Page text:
Potential Impact of New Groundnut Production Technology on Welfare of Smallholder Farmers in Northern Ghana
Bekele Hundie Kotu1, Nurudeen Abdul Rahman1, Francis Muthoni1, Irmgard Hoeschle-Zeledon2, Fred Kizito1
1International Institute of Tropical Agriculture (IITA), Ghana
This study was conducted to assess the potential welfare impact of applying higher groundnut planting density among smallholder farmers in northern Ghana. We used data from on-farm experiments(N=35), focus group discussions (N=22), and a household survey (N=542 farmers). We followed three steps in our analysis. First, we conducted cost-benefit analysis and risk analysis. Second, we predicted the potential maximum adoption rate and the time to reach the maximum adoption using the Adoption and Diffusion Outcome Prediction Tool. Third, using the results of the first and the second steps, we estimated the potential impact of the technology on poverty at household level using methods such as economic surplus model, econometric model, and the Foster-Greer-Thorbeck method. Results show that gross margin would increase by about 258% for every 15cm reduction in inter-row planting from 75cm (farmers’ practice) through to 30cm. Prediction results show that a maximum of 62% of groundnut farmers in the study areas are expected to adopt the best plant spacing; this peak rate will take about 10 years to be reached from the initial adoption time. This level of adoption will reduce the incidence of extreme poverty by about 3.6% if farmers have access to the international groundnut market. The intervention will also reduce poverty gap and poverty severity which means that poor households would be closer to the national poverty line and their inequality would decline as compared to the base case. While the impact on welfare remains positive if farmers rely only on domestic markets, the magnitudes are not as high as when they get access to the international market. This implies that strategies which could improve farmers’ access to the international market including trade negotiations with importing countries on tariff and non-tariff barriers and actions targeted to improve the quality of groundnut grain to meet the phytosanitary standards of importing countries will increase the rate of poverty reduction among groundnut growers in northern Ghana.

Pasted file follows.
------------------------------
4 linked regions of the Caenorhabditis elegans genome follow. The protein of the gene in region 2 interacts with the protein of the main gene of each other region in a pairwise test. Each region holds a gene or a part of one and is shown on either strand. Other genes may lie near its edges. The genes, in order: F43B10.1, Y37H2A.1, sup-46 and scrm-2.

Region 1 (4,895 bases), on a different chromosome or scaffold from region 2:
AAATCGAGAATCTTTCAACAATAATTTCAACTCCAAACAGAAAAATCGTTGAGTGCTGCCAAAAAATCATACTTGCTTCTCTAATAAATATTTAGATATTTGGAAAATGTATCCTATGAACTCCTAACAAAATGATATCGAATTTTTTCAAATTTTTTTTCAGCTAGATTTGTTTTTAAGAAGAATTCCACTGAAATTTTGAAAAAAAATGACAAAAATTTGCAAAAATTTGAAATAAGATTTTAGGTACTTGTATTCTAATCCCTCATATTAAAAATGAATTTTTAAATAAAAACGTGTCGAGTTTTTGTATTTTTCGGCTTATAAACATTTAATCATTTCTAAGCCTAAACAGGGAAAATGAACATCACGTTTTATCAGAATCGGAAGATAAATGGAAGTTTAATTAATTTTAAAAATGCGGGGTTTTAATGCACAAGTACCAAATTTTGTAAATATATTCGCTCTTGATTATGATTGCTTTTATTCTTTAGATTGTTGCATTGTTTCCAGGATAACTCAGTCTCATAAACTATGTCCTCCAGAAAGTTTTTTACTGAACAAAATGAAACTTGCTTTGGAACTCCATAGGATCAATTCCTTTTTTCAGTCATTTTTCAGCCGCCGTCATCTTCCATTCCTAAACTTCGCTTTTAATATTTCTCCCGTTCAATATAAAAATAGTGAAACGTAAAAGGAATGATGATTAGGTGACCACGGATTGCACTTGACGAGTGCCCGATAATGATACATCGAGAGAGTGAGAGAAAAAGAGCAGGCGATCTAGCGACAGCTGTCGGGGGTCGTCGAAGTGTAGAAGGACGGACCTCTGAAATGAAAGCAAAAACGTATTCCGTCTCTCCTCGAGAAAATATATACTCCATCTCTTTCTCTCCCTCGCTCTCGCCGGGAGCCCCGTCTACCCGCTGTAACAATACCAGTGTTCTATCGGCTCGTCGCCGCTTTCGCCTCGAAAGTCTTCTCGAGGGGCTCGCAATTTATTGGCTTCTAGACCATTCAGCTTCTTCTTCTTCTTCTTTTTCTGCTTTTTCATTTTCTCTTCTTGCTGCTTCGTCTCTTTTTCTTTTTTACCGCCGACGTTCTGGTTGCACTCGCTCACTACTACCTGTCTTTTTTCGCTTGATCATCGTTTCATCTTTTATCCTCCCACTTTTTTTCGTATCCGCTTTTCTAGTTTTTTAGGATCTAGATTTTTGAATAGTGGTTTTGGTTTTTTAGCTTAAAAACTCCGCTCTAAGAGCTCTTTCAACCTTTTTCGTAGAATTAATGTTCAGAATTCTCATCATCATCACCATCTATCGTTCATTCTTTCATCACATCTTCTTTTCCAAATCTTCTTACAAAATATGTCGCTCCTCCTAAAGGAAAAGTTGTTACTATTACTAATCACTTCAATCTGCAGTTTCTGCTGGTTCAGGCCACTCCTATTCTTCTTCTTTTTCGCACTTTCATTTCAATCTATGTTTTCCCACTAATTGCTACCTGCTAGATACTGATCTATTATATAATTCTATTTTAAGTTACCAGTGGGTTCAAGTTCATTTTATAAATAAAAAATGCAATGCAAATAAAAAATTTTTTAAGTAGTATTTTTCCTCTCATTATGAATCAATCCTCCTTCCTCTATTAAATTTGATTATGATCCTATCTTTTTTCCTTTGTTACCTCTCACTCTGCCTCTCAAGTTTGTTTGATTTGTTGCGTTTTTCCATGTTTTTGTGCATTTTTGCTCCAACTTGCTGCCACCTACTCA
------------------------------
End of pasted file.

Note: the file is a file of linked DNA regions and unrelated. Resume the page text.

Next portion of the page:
Keywords: Adoption, Ghana, groundnut, impact, poverty, prediction
Contact Address: Bekele Hundie Kotu, International Institute of Tropical Agriculture (IITA), Sagnarigu, TL6 Tamale, Ghana, e-mail: b.kotucgiar.org